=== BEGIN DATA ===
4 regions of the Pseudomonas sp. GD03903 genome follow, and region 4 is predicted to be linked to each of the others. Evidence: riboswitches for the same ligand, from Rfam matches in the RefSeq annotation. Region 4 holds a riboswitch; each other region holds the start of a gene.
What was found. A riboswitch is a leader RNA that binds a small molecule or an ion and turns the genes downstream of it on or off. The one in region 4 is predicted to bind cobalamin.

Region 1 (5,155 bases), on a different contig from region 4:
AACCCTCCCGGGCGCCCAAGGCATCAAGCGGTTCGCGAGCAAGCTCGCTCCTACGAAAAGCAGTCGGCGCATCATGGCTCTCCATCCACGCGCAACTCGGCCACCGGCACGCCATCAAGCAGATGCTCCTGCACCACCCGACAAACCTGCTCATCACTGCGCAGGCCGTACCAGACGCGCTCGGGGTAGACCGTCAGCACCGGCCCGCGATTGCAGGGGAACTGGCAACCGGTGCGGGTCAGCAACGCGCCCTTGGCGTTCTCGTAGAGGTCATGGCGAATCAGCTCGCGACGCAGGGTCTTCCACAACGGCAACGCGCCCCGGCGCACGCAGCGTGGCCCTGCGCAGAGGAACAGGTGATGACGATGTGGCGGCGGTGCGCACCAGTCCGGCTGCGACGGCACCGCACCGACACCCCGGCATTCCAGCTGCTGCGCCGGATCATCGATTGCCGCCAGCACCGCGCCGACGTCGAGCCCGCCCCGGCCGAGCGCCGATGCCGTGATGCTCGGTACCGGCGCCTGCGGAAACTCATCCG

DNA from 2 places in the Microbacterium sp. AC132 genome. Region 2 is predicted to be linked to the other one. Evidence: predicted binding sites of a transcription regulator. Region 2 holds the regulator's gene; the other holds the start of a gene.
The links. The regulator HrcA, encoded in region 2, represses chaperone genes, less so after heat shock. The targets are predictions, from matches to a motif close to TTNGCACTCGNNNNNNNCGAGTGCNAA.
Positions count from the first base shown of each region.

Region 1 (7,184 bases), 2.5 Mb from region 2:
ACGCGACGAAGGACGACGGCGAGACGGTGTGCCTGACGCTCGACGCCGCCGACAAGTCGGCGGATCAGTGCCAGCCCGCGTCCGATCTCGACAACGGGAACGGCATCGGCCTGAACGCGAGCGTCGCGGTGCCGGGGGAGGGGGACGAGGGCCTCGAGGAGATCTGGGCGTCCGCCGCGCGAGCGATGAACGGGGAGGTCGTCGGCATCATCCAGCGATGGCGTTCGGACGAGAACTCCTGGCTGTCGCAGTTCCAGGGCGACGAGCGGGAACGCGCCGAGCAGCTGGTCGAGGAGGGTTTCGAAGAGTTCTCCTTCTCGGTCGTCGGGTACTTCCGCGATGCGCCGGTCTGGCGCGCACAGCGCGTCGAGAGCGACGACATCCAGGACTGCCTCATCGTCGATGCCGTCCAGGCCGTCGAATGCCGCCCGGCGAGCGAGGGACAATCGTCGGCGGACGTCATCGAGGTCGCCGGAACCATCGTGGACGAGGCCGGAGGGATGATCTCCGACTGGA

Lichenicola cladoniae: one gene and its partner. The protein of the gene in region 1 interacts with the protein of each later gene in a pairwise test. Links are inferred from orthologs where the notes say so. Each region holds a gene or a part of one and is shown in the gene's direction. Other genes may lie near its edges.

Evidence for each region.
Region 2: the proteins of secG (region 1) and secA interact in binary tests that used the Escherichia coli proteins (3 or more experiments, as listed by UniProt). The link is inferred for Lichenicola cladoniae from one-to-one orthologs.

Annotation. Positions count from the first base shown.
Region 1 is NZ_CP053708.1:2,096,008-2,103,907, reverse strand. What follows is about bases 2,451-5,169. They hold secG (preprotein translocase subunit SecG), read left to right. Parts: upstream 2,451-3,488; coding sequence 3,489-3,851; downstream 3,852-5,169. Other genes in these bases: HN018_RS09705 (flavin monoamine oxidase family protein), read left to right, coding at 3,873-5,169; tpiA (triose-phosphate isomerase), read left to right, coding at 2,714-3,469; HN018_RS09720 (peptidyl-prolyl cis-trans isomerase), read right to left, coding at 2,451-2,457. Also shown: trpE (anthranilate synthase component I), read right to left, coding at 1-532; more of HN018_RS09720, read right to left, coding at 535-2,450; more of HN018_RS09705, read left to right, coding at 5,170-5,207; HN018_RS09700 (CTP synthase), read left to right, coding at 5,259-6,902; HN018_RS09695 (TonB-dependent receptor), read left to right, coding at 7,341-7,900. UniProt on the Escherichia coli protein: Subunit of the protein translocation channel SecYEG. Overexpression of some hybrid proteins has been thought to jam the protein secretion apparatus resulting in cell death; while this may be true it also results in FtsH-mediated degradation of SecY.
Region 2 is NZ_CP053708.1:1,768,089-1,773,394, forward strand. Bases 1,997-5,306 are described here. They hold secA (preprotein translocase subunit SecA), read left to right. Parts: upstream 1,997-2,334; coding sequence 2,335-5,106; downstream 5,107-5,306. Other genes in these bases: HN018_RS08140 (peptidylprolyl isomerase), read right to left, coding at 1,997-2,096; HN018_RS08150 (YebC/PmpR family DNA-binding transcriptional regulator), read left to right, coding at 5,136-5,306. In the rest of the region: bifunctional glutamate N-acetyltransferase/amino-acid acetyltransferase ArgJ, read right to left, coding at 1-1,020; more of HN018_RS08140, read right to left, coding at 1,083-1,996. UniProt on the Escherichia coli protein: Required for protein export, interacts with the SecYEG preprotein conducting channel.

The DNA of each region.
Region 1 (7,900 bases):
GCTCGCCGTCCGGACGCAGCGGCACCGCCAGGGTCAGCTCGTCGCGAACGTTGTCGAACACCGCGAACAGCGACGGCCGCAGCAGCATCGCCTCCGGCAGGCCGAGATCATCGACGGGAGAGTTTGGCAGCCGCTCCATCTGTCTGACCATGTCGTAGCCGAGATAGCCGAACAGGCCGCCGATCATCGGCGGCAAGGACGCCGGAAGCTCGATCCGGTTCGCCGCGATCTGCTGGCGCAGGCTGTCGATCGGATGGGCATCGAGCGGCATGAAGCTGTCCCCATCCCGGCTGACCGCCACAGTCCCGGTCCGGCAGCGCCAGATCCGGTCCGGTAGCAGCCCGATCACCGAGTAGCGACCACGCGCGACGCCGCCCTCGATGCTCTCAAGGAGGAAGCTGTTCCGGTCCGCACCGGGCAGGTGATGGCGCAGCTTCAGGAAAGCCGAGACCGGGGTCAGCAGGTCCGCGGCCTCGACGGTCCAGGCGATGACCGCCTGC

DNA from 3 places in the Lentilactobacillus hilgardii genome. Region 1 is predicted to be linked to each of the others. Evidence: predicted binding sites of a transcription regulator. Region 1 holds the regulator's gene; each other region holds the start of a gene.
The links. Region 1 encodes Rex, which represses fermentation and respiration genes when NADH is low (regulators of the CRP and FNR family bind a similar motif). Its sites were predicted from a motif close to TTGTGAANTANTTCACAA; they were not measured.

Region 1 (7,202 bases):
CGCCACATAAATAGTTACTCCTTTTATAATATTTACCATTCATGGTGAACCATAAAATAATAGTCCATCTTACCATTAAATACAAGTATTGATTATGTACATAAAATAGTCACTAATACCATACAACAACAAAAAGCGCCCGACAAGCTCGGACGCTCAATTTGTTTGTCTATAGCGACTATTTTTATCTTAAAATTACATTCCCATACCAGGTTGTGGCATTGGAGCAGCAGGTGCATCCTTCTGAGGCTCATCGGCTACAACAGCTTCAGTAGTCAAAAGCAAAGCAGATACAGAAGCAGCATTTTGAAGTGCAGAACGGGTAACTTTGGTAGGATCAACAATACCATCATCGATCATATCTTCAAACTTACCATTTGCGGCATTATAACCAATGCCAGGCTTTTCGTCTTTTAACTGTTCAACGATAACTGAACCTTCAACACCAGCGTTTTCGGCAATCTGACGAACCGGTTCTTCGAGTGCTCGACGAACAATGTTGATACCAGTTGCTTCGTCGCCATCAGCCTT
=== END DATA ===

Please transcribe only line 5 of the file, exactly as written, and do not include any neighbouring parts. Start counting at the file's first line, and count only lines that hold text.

DNA from 2 places in the Microbacterium sp. AC132 genome. Region 2 is predicted to be linked to the other one. Evidence: predicted binding sites of a transcription regulator. Region 2 holds the regulator's gene; the other holds the start of a gene.